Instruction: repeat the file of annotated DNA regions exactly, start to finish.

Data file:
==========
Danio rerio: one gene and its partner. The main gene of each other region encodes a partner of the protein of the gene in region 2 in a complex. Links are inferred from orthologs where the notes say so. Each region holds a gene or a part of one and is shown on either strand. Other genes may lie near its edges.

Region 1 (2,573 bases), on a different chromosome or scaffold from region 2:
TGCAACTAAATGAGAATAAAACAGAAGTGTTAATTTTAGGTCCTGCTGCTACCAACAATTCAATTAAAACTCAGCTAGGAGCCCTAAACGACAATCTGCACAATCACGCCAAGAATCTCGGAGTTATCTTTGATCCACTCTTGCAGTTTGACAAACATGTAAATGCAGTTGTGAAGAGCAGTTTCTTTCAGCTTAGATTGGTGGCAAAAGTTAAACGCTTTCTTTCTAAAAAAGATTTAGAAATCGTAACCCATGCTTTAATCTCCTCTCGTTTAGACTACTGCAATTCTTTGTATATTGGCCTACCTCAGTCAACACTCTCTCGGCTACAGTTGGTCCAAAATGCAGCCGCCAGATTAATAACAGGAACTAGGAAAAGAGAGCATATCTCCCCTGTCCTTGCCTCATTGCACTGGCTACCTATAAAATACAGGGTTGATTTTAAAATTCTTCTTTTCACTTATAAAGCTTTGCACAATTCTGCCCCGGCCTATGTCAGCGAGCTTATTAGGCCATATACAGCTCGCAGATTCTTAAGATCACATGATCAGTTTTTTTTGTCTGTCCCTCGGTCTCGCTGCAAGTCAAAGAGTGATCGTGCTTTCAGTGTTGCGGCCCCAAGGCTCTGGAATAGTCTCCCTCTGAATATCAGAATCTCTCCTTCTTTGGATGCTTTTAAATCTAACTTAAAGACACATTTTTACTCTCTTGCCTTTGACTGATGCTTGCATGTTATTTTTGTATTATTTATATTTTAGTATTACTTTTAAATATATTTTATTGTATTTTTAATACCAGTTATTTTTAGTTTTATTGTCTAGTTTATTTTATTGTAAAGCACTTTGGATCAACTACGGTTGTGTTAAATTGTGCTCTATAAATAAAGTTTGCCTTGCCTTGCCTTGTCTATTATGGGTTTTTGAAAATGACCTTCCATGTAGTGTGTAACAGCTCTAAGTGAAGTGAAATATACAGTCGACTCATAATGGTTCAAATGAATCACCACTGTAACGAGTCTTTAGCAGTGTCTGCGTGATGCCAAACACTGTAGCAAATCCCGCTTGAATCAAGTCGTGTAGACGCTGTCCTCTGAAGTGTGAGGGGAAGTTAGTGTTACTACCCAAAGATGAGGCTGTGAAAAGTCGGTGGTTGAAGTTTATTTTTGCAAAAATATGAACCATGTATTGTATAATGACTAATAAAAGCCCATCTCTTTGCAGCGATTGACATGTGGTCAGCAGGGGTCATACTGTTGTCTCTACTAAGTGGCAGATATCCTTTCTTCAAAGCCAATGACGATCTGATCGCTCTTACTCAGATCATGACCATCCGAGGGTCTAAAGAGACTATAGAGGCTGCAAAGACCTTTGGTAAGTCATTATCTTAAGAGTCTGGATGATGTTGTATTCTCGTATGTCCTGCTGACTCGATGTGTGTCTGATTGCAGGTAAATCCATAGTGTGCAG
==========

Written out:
Danio rerio: one gene and its partner. The main gene of each other region encodes a partner of the protein of the gene in region 2 in a complex. Links are inferred from orthologs where the notes say so. Each region holds a gene or a part of one and is shown on either strand. Other genes may lie near its edges.

Region 1 (2,573 bases), on a different chromosome or scaffold from region 2:
TGCAACTAAATGAGAATAAAACAGAAGTGTTAATTTTAGGTCCTGCTGCTACCAACAATTCAATTAAAACTCAGCTAGGAGCCCTAAACGACAATCTGCACAATCACGCCAAGAATCTCGGAGTTATCTTTGATCCACTCTTGCAGTTTGACAAACATGTAAATGCAGTTGTGAAGAGCAGTTTCTTTCAGCTTAGATTGGTGGCAAAAGTTAAACGCTTTCTTTCTAAAAAAGATTTAGAAATCGTAACCCATGCTTTAATCTCCTCTCGTTTAGACTACTGCAATTCTTTGTATATTGGCCTACCTCAGTCAACACTCTCTCGGCTACAGTTGGTCCAAAATGCAGCCGCCAGATTAATAACAGGAACTAGGAAAAGAGAGCATATCTCCCCTGTCCTTGCCTCATTGCACTGGCTACCTATAAAATACAGGGTTGATTTTAAAATTCTTCTTTTCACTTATAAAGCTTTGCACAATTCTGCCCCGGCCTATGTCAGCGAGCTTATTAGGCCATATACAGCTCGCAGATTCTTAAGATCACATGATCAGTTTTTTTTGTCTGTCCCTCGGTCTCGCTGCAAGTCAAAGAGTGATCGTGCTTTCAGTGTTGCGGCCCCAAGGCTCTGGAATAGTCTCCCTCTGAATATCAGAATCTCTCCTTCTTTGGATGCTTTTAAATCTAACTTAAAGACACATTTTTACTCTCTTGCCTTTGACTGATGCTTGCATGTTATTTTTGTATTATTTATATTTTAGTATTACTTTTAAATATATTTTATTGTATTTTTAATACCAGTTATTTTTAGTTTTATTGTCTAGTTTATTTTATTGTAAAGCACTTTGGATCAACTACGGTTGTGTTAAATTGTGCTCTATAAATAAAGTTTGCCTTGCCTTGCCTTGTCTATTATGGGTTTTTGAAAATGACCTTCCATGTAGTGTGTAACAGCTCTAAGTGAAGTGAAATATACAGTCGACTCATAATGGTTCAAATGAATCACCACTGTAACGAGTCTTTAGCAGTGTCTGCGTGATGCCAAACACTGTAGCAAATCCCGCTTGAATCAAGTCGTGTAGACGCTGTCCTCTGAAGTGTGAGGGGAAGTTAGTGTTACTACCCAAAGATGAGGCTGTGAAAAGTCGGTGGTTGAAGTTTATTTTTGCAAAAATATGAACCATGTATTGTATAATGACTAATAAAAGCCCATCTCTTTGCAGCGATTGACATGTGGTCAGCAGGGGTCATACTGTTGTCTCTACTAAGTGGCAGATATCCTTTCTTCAAAGCCAATGACGATCTGATCGCTCTTACTCAGATCATGACCATCCGAGGGTCTAAAGAGACTATAGAGGCTGCAAAGACCTTTGGTAAGTCATTATCTTAAGAGTCTGGATGATGTTGTATTCTCGTATGTCCTGCTGACTCGATGTGTGTCTGATTGCAGGTAAATCCATAGTGTGCAG